• Blend up a yogurt-based smoothie. While 1/2 cup of your favorite yogurt, half a banana and half a cup of milk until smooth.
  • Sprinkle granola or your favorite cold cereal over a bowl of yogurt for a hearty breakfast. Add fresh or dried fruits and nuts to round out the meal.
  • Use fruity yogurt instead of syrup on waffles and pancakes.
  • In recipes, substitute plain yogurt for mayonnaise, sour cream, cream cheese, and cottage cheese to cut calories and fat but retain moisture and creaminess.
  • Use yogurt as the base for your favorite dips for fruits and vegetables.
  • Make your own yogurt cheese! This is a great replacement for cream cheese, sour cream and mayonnaise. Line a large strainer with a paper coffee filter and place it over a large bowl. Add 2 cups of plain yogurt to the lined strainer. Cover and refrigerate for eight or more hours. The liquid will drain into the bowl, leaving the thick yogurt "cheese" you can use in dips, spreads and baked goods.
  • For a spread, combine yogurt cheese with jam, jelly, or cinnamon and sugar. For a vegetable dip, combine with your favorite cheese, herbs and spices. Substitute yogurt cheese for higher-fat ingredients in baked goods, cheesecake, and pies.
Yogurt should be stored at 40 degrees Fahrenheit to maintain peak flavor and freshness. It keeps at least 10 days after the "sell by" date stamped on the container.

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Member Comments

  • I really like Siggis yogurt.
  • I adore real yogurt, plain - not low fat or no-fat. I love the slight tartness of it, and the texture. It is just comfort food for me.
    Even one you make yourself tastes foul, simply because it's yogurt.....
    The best "fruit" yogurt is the one you make yourself!

    1 Cup plain Greek yogurt + 1 TBSP fruit preserves of your choice = 140 calories, NO artificial colors, flavors or preservatives, and a lot less sugar.
  • There are 2 brands of yogurt I buy in Canada,one is endorsed by weight watchers,they come in the standard 4 oz. serving, that is in the stores here,not many companies here sell the 6 oz. serving size. They both cost around $6.00 for 16 1/2 cup servings and have some fruit,no fat,no sugar added,they are 35 calories each. I buy what I can afford and what is low calorie in most items,if I did not I would eat a lot more calories to get what my body needs and gain weight.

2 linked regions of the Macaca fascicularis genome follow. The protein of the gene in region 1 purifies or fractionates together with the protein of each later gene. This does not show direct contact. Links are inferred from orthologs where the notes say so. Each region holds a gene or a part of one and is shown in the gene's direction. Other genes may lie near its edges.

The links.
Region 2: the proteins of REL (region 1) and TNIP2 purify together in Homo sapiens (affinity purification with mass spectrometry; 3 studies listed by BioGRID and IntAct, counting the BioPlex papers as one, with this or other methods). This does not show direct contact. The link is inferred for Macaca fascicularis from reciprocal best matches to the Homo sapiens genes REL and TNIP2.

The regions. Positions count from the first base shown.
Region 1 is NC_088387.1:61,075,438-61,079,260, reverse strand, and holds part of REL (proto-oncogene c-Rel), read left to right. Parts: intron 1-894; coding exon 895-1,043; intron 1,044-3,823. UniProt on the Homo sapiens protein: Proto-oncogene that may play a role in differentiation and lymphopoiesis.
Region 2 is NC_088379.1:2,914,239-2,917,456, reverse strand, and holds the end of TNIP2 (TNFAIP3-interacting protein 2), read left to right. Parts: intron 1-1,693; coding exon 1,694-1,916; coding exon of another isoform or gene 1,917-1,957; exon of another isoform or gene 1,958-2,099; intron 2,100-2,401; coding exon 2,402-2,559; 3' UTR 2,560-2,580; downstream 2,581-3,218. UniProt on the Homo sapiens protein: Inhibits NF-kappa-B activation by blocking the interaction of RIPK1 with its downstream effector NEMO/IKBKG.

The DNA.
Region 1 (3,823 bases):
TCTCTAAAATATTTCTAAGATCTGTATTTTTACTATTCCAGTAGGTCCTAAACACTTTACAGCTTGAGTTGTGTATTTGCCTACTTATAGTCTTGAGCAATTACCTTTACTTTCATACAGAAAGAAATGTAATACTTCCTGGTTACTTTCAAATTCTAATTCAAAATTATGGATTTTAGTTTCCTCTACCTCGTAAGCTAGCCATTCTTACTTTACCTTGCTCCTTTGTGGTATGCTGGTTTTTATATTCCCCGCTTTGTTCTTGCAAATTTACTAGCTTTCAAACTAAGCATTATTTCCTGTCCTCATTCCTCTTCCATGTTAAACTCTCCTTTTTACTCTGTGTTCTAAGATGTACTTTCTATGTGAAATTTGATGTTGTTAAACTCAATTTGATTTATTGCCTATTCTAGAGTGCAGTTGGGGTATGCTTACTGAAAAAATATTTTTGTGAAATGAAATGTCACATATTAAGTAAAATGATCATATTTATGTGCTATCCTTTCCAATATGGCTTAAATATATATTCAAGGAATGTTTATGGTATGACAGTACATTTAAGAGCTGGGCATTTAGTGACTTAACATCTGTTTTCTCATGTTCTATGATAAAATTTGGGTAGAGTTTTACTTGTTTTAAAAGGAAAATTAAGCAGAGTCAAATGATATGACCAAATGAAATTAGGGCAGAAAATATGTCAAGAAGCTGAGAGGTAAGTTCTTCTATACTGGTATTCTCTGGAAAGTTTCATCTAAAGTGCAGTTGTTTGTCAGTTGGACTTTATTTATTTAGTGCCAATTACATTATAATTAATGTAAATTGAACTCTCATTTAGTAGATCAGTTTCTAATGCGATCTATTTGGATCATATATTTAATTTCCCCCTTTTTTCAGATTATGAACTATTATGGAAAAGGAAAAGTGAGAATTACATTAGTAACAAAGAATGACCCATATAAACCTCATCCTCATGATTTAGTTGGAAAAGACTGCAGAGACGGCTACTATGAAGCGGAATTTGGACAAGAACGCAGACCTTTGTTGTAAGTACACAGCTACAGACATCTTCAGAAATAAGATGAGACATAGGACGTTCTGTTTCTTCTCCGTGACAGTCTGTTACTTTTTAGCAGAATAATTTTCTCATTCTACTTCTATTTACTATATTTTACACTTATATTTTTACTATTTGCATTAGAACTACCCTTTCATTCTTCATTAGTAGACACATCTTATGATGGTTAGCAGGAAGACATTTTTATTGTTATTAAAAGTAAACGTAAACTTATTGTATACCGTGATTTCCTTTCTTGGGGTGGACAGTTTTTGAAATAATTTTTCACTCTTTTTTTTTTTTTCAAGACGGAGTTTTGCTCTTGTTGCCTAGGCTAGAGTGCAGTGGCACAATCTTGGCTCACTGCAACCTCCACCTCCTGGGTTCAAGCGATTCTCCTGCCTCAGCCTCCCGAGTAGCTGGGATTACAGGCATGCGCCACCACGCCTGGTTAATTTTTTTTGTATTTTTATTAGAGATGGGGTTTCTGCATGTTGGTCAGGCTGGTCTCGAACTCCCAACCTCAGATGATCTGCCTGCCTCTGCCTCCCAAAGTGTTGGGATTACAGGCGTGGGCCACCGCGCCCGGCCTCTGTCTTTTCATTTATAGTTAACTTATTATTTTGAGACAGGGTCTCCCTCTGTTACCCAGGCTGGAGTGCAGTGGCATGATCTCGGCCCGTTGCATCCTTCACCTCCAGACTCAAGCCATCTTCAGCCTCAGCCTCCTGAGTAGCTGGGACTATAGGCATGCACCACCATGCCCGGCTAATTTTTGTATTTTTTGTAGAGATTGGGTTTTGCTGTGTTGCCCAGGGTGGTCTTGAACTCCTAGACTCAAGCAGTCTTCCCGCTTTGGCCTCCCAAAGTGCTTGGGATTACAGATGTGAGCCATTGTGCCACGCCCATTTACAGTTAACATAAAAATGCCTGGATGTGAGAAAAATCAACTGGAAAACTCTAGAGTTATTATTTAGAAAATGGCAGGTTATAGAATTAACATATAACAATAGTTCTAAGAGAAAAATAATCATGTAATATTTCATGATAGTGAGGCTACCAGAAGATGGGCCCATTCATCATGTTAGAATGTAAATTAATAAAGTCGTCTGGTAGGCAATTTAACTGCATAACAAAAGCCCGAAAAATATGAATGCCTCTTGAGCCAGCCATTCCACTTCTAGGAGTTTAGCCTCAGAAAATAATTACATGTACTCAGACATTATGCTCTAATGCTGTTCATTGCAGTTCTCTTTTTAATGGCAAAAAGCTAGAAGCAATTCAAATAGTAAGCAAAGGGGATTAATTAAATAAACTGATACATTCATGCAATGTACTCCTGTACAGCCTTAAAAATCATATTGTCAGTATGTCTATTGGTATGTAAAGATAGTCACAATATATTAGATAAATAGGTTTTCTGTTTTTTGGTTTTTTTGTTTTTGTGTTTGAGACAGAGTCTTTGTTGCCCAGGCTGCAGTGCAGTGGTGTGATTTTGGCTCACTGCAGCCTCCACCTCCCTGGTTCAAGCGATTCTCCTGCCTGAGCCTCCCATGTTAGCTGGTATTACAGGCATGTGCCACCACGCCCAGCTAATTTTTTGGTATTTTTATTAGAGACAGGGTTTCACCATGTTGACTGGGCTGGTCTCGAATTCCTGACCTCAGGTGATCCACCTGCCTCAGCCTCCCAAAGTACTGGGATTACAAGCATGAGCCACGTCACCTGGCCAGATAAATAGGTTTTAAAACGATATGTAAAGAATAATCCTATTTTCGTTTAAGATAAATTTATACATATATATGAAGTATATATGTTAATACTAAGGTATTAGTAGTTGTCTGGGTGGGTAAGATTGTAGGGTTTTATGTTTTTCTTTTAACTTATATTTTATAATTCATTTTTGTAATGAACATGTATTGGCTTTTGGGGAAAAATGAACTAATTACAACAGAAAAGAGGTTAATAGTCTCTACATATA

• Love Vaskos yogurt but have never seen it on the list. We have it only at one store Ralphs (Kroger chain). Harder to come by it plain tho'
  • Siggi's has become my favorite yogurt, short ingredient list and low sugar content.
    I am horrified at how lousy yogurt tastes, the flavored kinds are not good, the kinds with Splenda can barely be tolerated if you happen to want to get some quick calcium, but yogurt just tastes lousy, another so called healthy food that tastes blah to many people. There are reasons why so many people don't like healthy foods, this is one of them.
  • I cannot believe an article recommending yogurts with artificial sweeteners like aspartame is being promoted by Spark People. I am, in fact, horrified.
  • I make my own greek yogurt as well. It's a very easy product that yields a tasty and healthy treat.
    I make my own whole milk yogurt and strain it to get Greek style consistency. Being of a frugal nature, I use the whey in a number of ways--is that a pun or just a homonym? It makes a great addition to homemade soups as part of the liquid component. (I think it adds a pleasant tang.) In the winter, I occasionally add some to my bath for moisturizing boost. I also use it as a conditioner after shampooing my hair. It contains trace minerals which are good for plants, so I use some in watering my garden. I put some on my dog's dry food as well.
  • If you follow these instructions for making yogurt you will be disappointed. The yogurt will come out grainy and not thick and creamy. The milk should be heated to 180 degrees so the protein lactoglobulin will denature, it is the most abundant protein in whey, denaturing it will allows proteins to bind to some of the other proteins in milk, called caseins. This will make a smooth thick yogurt instead of a grainy thin yogurt.
    If you are on regular meds, check to make sure you can have yogurt, because yogurt can render your meds as being useless! Yogurt companies never warn about this, yogurt is not a wonder food. Advertising, people, check out what you eat, organic makes no difference.
  • Some of these products listed are not yogurt or Greek yogurt. Real Greek yogurt has 2 ingredients, milk (fat or non, your choice) and cultures. From here you can add your own honey, or fresh fruit to create any flavor and sweetness you desire, the ideas for toppings are vast. Read those labels!
  • I've made my own yogurt from goat's milk, and it seems to end up tarter than any plain store-bought variety.
    For store-bought, a local organic dairy makes yogurt so I go with that. It's a bit higher than the guidelines calorie wise, but well within them sugar and fat wise. Since I usually only buy it when the goat's aren't milking, it works.

    For the record, I tried a soy yogurt once... and it was not pleasant. Though that was five years ago, so they've probably improved.

About The Author

Becky Hand Becky Hand
Becky is a registered and licensed dietitian with almost 20 years of experience. A certified health coach through the Cooper Institute with a master's degree in health education, she makes nutrition principles practical, easy-to-apply and fun. See all of Becky's articles.